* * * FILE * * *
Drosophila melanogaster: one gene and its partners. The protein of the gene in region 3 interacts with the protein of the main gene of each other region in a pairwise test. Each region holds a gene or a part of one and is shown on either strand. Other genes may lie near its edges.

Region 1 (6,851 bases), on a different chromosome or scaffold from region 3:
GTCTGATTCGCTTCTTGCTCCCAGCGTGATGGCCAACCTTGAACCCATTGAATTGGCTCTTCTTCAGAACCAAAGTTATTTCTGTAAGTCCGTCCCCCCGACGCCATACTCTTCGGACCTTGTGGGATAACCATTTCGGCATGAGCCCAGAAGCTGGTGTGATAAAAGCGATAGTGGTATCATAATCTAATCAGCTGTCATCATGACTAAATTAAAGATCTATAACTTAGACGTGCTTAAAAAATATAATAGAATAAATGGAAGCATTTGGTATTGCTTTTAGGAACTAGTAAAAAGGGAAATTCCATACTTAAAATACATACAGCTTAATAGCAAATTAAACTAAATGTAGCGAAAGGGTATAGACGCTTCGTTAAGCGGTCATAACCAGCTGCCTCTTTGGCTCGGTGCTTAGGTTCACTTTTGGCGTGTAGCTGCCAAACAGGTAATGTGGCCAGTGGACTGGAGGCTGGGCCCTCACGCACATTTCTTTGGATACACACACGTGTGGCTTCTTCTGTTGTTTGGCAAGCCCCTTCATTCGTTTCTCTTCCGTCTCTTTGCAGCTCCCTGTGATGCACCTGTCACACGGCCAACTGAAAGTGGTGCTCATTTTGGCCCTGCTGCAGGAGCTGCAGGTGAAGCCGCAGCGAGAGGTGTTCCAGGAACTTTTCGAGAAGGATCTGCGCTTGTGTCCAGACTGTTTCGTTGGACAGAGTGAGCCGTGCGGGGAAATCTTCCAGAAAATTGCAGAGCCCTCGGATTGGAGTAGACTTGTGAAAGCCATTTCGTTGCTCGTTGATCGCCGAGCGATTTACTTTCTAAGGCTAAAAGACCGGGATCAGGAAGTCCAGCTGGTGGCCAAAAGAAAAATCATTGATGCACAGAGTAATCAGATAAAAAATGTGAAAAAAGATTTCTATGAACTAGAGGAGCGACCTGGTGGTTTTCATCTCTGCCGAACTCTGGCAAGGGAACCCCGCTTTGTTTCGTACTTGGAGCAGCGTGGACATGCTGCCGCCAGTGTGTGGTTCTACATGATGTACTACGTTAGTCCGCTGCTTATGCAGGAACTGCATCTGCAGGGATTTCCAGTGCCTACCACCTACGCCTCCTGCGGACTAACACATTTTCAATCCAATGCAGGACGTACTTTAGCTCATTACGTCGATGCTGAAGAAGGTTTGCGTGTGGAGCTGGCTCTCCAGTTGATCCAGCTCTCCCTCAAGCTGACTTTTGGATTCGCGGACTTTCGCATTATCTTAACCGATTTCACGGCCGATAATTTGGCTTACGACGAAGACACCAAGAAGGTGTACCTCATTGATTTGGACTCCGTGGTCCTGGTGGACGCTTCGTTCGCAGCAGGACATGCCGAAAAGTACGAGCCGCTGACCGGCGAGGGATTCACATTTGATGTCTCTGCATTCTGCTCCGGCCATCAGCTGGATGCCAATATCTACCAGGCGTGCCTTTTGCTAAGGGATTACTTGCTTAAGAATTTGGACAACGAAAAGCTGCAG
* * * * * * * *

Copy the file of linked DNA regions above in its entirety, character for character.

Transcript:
Drosophila melanogaster: one gene and its partners. The protein of the gene in region 3 interacts with the protein of the main gene of each other region in a pairwise test. Each region holds a gene or a part of one and is shown on either strand. Other genes may lie near its edges.

Region 1 (6,851 bases), on a different chromosome or scaffold from region 3:
GTCTGATTCGCTTCTTGCTCCCAGCGTGATGGCCAACCTTGAACCCATTGAATTGGCTCTTCTTCAGAACCAAAGTTATTTCTGTAAGTCCGTCCCCCCGACGCCATACTCTTCGGACCTTGTGGGATAACCATTTCGGCATGAGCCCAGAAGCTGGTGTGATAAAAGCGATAGTGGTATCATAATCTAATCAGCTGTCATCATGACTAAATTAAAGATCTATAACTTAGACGTGCTTAAAAAATATAATAGAATAAATGGAAGCATTTGGTATTGCTTTTAGGAACTAGTAAAAAGGGAAATTCCATACTTAAAATACATACAGCTTAATAGCAAATTAAACTAAATGTAGCGAAAGGGTATAGACGCTTCGTTAAGCGGTCATAACCAGCTGCCTCTTTGGCTCGGTGCTTAGGTTCACTTTTGGCGTGTAGCTGCCAAACAGGTAATGTGGCCAGTGGACTGGAGGCTGGGCCCTCACGCACATTTCTTTGGATACACACACGTGTGGCTTCTTCTGTTGTTTGGCAAGCCCCTTCATTCGTTTCTCTTCCGTCTCTTTGCAGCTCCCTGTGATGCACCTGTCACACGGCCAACTGAAAGTGGTGCTCATTTTGGCCCTGCTGCAGGAGCTGCAGGTGAAGCCGCAGCGAGAGGTGTTCCAGGAACTTTTCGAGAAGGATCTGCGCTTGTGTCCAGACTGTTTCGTTGGACAGAGTGAGCCGTGCGGGGAAATCTTCCAGAAAATTGCAGAGCCCTCGGATTGGAGTAGACTTGTGAAAGCCATTTCGTTGCTCGTTGATCGCCGAGCGATTTACTTTCTAAGGCTAAAAGACCGGGATCAGGAAGTCCAGCTGGTGGCCAAAAGAAAAATCATTGATGCACAGAGTAATCAGATAAAAAATGTGAAAAAAGATTTCTATGAACTAGAGGAGCGACCTGGTGGTTTTCATCTCTGCCGAACTCTGGCAAGGGAACCCCGCTTTGTTTCGTACTTGGAGCAGCGTGGACATGCTGCCGCCAGTGTGTGGTTCTACATGATGTACTACGTTAGTCCGCTGCTTATGCAGGAACTGCATCTGCAGGGATTTCCAGTGCCTACCACCTACGCCTCCTGCGGACTAACACATTTTCAATCCAATGCAGGACGTACTTTAGCTCATTACGTCGATGCTGAAGAAGGTTTGCGTGTGGAGCTGGCTCTCCAGTTGATCCAGCTCTCCCTCAAGCTGACTTTTGGATTCGCGGACTTTCGCATTATCTTAACCGATTTCACGGCCGATAATTTGGCTTACGACGAAGACACCAAGAAGGTGTACCTCATTGATTTGGACTCCGTGGTCCTGGTGGACGCTTCGTTCGCAGCAGGACATGCCGAAAAGTACGAGCCGCTGACCGGCGAGGGATTCACATTTGATGTCTCTGCATTCTGCTCCGGCCATCAGCTGGATGCCAATATCTACCAGGCGTGCCTTTTGCTAAGGGATTACTTGCTTAAGAATTTGGACAACGAAAAGCTGCAG